It takes a helluva chef to make slow cookers sexy, but we’ll be damned if Hugh Acheson hasn’t done it. Back in September we caught up with him to chat about Southern food; his quest to bring to life this cuisine’s complicated, dark, but inspiring roots; and, of course, to be teased about his new cookbook The Chef and the Slow Cooker.
Now that it’s on the shelves, we’re dusting off our neglected slow cookers (or buying them for the first time) and discovering that these old gadgets are the key to a delicious, relaxing future. With chef Acheson’s inventive recipes, you’ll make everything from stocks, to whole chickens, to jellies in your slow cooker, all while saving money, eating better, and having time to take up a new hobby, read a book, or, more likely, scroll through Instagram one more time …
Below is a taste of a few of our favorite recipes from The Chef and the Slow Cooker.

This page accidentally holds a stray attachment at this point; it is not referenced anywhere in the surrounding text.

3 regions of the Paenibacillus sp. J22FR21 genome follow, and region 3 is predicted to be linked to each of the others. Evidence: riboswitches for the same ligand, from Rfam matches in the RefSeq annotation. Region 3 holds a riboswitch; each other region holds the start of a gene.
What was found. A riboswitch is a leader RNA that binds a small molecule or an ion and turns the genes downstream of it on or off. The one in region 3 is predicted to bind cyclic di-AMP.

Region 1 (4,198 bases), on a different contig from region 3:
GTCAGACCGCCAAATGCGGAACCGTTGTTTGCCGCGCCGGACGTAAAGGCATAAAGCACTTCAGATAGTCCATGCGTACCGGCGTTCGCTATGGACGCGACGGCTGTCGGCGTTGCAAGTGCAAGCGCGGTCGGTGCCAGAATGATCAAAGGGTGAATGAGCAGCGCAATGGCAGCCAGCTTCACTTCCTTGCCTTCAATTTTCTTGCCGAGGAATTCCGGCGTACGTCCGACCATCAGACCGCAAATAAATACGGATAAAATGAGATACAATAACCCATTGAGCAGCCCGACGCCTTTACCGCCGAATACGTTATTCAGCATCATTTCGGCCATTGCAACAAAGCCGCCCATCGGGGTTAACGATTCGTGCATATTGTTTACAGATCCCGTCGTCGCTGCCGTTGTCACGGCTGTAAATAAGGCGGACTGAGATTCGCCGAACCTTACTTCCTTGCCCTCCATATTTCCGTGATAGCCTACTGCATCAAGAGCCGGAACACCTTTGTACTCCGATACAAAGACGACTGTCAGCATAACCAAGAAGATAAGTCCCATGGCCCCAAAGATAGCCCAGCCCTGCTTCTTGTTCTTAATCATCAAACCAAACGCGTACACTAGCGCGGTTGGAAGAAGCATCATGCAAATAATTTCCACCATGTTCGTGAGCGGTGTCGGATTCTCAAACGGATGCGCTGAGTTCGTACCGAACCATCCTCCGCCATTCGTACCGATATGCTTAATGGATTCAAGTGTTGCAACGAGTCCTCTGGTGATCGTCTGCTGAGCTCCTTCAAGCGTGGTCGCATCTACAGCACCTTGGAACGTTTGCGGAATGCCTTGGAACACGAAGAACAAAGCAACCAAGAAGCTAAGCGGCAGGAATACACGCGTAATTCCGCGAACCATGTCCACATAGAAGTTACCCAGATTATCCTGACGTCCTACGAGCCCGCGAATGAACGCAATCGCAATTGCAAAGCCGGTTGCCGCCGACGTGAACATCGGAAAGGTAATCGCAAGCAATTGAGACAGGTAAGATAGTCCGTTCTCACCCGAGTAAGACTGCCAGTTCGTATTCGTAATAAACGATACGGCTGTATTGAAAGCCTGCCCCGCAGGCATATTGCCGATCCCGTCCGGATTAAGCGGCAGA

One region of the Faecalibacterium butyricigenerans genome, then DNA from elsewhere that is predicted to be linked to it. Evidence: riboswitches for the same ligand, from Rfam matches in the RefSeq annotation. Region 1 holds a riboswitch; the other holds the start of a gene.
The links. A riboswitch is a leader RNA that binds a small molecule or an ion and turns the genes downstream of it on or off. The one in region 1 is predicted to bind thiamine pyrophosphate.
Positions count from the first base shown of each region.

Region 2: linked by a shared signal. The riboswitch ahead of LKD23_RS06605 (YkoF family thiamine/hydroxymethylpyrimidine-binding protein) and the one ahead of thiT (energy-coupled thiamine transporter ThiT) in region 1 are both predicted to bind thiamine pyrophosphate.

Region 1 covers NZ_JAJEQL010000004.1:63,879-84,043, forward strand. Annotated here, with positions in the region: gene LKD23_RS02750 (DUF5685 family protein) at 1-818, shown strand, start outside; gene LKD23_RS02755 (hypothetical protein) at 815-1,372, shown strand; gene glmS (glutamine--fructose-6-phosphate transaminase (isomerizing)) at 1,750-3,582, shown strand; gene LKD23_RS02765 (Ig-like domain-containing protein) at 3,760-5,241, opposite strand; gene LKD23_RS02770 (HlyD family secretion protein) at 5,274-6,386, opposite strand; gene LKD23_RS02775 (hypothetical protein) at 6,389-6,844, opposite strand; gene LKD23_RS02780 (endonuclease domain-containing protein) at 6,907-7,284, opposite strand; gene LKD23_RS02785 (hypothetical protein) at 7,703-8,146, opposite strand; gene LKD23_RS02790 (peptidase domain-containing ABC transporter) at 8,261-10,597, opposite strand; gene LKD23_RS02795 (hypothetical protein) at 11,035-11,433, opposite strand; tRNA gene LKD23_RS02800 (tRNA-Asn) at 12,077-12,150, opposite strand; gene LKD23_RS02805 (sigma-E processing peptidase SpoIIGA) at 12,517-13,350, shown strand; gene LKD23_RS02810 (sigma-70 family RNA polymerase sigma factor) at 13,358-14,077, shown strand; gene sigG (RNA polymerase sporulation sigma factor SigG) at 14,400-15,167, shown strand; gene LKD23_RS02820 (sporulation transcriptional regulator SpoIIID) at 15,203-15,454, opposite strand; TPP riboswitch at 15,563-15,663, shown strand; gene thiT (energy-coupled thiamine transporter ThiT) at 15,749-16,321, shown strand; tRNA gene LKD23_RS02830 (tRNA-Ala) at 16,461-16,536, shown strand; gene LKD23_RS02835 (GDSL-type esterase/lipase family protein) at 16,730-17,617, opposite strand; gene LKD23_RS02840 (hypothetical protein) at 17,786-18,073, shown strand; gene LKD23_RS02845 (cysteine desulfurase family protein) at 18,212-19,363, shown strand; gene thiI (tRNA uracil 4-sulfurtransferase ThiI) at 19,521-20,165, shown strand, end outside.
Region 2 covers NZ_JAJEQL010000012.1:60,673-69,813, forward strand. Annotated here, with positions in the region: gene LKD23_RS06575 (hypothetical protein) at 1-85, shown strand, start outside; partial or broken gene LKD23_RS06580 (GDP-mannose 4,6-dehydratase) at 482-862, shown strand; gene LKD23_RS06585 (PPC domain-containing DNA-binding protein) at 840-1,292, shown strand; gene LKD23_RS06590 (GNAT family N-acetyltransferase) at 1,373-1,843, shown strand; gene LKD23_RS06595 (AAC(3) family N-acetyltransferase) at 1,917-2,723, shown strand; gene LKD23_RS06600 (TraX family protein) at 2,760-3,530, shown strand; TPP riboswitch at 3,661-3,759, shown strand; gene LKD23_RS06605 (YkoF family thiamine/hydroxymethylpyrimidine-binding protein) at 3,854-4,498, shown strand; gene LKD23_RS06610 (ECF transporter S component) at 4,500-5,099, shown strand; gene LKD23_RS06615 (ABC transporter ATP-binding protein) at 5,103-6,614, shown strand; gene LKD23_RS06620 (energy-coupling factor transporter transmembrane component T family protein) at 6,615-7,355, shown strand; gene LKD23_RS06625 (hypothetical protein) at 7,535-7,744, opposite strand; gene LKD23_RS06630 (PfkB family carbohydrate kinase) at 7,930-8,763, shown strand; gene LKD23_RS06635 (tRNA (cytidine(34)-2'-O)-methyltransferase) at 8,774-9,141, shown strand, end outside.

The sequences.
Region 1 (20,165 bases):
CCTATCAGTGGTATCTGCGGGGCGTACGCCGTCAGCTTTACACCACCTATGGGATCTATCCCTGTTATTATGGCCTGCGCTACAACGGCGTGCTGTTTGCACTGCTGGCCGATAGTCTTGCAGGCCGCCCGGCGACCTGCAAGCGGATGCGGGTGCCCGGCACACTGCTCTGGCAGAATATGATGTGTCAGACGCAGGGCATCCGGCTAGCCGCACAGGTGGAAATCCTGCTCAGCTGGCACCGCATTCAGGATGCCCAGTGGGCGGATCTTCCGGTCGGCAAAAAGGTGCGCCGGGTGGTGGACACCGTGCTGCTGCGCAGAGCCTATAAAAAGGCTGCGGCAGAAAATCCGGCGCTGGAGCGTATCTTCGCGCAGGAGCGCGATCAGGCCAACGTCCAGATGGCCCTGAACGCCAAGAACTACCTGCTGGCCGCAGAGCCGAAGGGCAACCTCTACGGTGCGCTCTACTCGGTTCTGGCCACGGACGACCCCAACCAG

Pho with Chuck and Rib Eye
- 1.5 q pho broth*
- .5 lb beef rib eye (preferably rib eye cap)
- Chuck from the pho broth recipe, chilled and cooked
- 1 lb stick stick noodles, soaked in cold water for 30 minutes then drained
- 4 c bean sprouts
- 1 c fresh mint leaves
- 1 c fresh cilantro leaves
- 1 c fresh basil leaves
- 1 tsp sesame oil
- 2 limes, cut in half
- Hoisin sauce to taste
- Sriracha to taste
- Pour the broth into a pot and heat it just below boil; keep it at that heat.
- At the same time, fill another large pot with 4 quarts of water and bring it to a rolling boil.
- Thinly slice the rib eye against the grain and divide the slices into 4 portions.
- Drop the soaked noodles into the boiling water, let them cook for 30 seconds, then drain well. In a bowl, toss the noodles with the sesame oil. Set aside.
- Divide the rib eye and chuck among 4 soup bowls. (The hot broth will cook the rib eye and warm the chuck). Evenly distribute the rice noodles, bean sprouts, mint, cilantro, and basil over the meat. Pour in the hot broth (the amount to your liking), then finish with a squeeze of half a lime over each serving. Serve with the hoisin and Sriracha alongside.